Kirstin Valdez Quade’s Night at the Fiestas (2015) is a debut collection which affords some marginalized characters the opportunity to take centre stage.
Some of them have simply been waiting for the opportunity, like Frances.
“Frances was sixteen years old and twitchy with impatience. If Frances’s life was to be a novel – as Frances fully intended – then finally, finally, something might happen at the Fiestas that could constitute the first page.” [“Night at the Fiestas”]
Others, like Andrea, have not expected the world to take notice.
“But Andrea knew that whatever she was granted in life would be granted as a result of her wheedling. She’d forever be checking ethnicity boxes, emphasizing her parents’ work: farm laborer, housekeeper. Trying to prove that she was smart enough, committed enough, pleasant enough, to be granted a trial period in their world.” [“Jubilee”]
Sometimes there is an overt sense of the-story-untold, which creates a whiff of MFA-project (but, even then, I still wanted to know what wasn’t known), like in the collection’s first story.
“No one would talk about what had happened when Nemecia was five. And soon I stopped asking. Each night I thought Nemecia might say something more about her crime, but she never mentioned it again.” [“Nemecia”]
And sometimes observations feel very calculated, constructed (but, better that than sloppily sentimental), particularly when it comes to matters of class and privilege.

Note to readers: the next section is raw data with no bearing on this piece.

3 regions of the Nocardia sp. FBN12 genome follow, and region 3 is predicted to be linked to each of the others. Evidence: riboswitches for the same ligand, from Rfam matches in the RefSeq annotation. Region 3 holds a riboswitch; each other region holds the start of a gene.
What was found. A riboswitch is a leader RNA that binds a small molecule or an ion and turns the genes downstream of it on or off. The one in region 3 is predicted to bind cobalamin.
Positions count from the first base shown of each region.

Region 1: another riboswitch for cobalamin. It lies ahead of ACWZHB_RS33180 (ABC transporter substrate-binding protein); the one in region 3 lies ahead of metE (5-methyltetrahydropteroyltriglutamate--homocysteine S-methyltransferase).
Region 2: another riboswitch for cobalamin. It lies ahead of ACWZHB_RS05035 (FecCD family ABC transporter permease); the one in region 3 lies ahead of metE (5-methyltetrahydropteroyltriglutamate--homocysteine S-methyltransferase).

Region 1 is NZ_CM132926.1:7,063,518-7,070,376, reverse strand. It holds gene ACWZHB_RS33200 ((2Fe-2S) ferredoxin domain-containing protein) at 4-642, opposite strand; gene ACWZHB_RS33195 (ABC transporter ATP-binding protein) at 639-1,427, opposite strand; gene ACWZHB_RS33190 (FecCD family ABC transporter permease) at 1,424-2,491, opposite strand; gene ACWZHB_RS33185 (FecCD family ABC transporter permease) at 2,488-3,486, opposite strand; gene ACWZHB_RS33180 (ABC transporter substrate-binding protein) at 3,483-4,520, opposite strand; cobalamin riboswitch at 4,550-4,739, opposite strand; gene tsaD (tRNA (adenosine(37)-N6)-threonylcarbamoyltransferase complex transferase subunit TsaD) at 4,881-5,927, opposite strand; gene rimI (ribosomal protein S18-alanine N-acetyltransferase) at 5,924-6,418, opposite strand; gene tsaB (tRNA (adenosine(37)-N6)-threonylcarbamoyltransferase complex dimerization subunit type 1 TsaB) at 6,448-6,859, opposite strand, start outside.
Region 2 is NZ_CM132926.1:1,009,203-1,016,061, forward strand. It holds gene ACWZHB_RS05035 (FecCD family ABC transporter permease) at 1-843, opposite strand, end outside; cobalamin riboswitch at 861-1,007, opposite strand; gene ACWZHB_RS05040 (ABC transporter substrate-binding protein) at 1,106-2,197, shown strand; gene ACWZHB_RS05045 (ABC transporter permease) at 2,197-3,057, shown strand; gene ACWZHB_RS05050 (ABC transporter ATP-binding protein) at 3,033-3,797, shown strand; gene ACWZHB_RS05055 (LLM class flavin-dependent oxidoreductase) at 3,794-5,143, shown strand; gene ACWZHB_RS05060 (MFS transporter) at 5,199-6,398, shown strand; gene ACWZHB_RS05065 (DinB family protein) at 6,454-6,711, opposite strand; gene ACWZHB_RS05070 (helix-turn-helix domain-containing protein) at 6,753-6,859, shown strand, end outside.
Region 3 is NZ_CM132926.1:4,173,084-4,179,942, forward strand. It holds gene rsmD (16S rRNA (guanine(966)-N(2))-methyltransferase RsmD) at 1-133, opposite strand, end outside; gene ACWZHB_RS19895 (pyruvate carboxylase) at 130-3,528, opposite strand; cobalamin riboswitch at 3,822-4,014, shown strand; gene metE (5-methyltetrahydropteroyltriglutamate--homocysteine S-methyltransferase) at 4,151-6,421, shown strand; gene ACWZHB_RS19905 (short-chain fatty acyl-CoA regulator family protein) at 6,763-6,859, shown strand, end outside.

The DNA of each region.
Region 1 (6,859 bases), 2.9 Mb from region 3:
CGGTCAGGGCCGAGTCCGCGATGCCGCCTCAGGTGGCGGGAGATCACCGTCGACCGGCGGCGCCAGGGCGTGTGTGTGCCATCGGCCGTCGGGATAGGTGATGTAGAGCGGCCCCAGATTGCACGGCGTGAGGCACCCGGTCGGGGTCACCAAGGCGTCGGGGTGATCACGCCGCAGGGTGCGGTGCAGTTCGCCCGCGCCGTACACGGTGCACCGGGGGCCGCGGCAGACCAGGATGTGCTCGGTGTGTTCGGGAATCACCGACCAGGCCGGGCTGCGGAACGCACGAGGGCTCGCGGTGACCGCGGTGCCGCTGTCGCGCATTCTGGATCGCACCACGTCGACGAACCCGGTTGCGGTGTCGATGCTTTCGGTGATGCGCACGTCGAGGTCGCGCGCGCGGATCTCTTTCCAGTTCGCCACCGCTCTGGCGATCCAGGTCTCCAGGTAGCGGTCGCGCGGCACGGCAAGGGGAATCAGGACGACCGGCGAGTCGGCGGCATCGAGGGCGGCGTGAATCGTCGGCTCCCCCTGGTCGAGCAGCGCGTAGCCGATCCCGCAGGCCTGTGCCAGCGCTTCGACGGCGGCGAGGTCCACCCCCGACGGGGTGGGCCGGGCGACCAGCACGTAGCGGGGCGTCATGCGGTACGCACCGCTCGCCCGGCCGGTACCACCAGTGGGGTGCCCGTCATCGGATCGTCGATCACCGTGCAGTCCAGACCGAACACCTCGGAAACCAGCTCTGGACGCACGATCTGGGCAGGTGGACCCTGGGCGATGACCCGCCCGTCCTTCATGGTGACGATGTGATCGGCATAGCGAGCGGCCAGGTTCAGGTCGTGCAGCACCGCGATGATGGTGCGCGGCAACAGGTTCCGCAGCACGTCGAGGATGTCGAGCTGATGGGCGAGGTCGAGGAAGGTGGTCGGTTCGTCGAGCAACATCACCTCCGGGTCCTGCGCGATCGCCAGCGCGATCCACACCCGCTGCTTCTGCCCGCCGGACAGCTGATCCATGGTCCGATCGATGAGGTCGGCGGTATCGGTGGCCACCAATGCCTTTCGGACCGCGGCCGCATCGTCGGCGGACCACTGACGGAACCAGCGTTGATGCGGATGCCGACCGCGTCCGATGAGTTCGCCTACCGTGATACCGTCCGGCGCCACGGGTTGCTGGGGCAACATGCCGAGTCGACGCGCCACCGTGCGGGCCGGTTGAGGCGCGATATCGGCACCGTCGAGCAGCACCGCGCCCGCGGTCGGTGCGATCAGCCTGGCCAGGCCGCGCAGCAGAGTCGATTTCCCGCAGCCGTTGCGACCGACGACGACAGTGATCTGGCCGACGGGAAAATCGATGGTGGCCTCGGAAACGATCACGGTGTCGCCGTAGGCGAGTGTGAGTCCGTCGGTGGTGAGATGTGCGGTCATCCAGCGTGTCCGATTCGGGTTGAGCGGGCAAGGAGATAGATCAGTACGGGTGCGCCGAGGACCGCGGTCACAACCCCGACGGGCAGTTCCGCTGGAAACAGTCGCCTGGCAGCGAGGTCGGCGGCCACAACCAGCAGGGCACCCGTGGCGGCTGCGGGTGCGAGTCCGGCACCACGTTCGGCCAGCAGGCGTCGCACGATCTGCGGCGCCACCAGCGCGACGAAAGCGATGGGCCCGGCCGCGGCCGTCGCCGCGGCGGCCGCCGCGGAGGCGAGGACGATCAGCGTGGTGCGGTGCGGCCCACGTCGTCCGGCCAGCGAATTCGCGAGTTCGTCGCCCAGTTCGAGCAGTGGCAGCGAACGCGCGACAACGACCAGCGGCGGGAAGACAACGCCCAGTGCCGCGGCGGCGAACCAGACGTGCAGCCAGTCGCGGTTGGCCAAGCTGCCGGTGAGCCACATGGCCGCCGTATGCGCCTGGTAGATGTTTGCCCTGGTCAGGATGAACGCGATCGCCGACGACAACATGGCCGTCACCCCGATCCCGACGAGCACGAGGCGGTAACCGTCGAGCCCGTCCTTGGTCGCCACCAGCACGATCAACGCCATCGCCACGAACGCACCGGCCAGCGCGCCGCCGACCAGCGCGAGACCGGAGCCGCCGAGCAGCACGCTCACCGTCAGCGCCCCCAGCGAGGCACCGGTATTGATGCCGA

“The place caught people like trash in a wire fence, damaged, discarded people blown out of the bright tree-lined towns of America, held here until the wind came up.” [“Mojave Rats”]
Overall, the stories which touched me most deeply were those which allowed a sense of the unfinished when the story was complete. With such attention to characterization and deliberate construction of a conflict against that backdrop, I prefer to have the story end before the moment of impact. Nonetheless, I look forward to reading another collection by Kirstin Valdez Quade.
Contents: Nemecia, Mojave Rats, The Five Wounds, Night at the Fiestas, The Guesthouse, Family Reunion, Jubilee, Ordinary Sins, Canute Commands the Tides, The Manzanos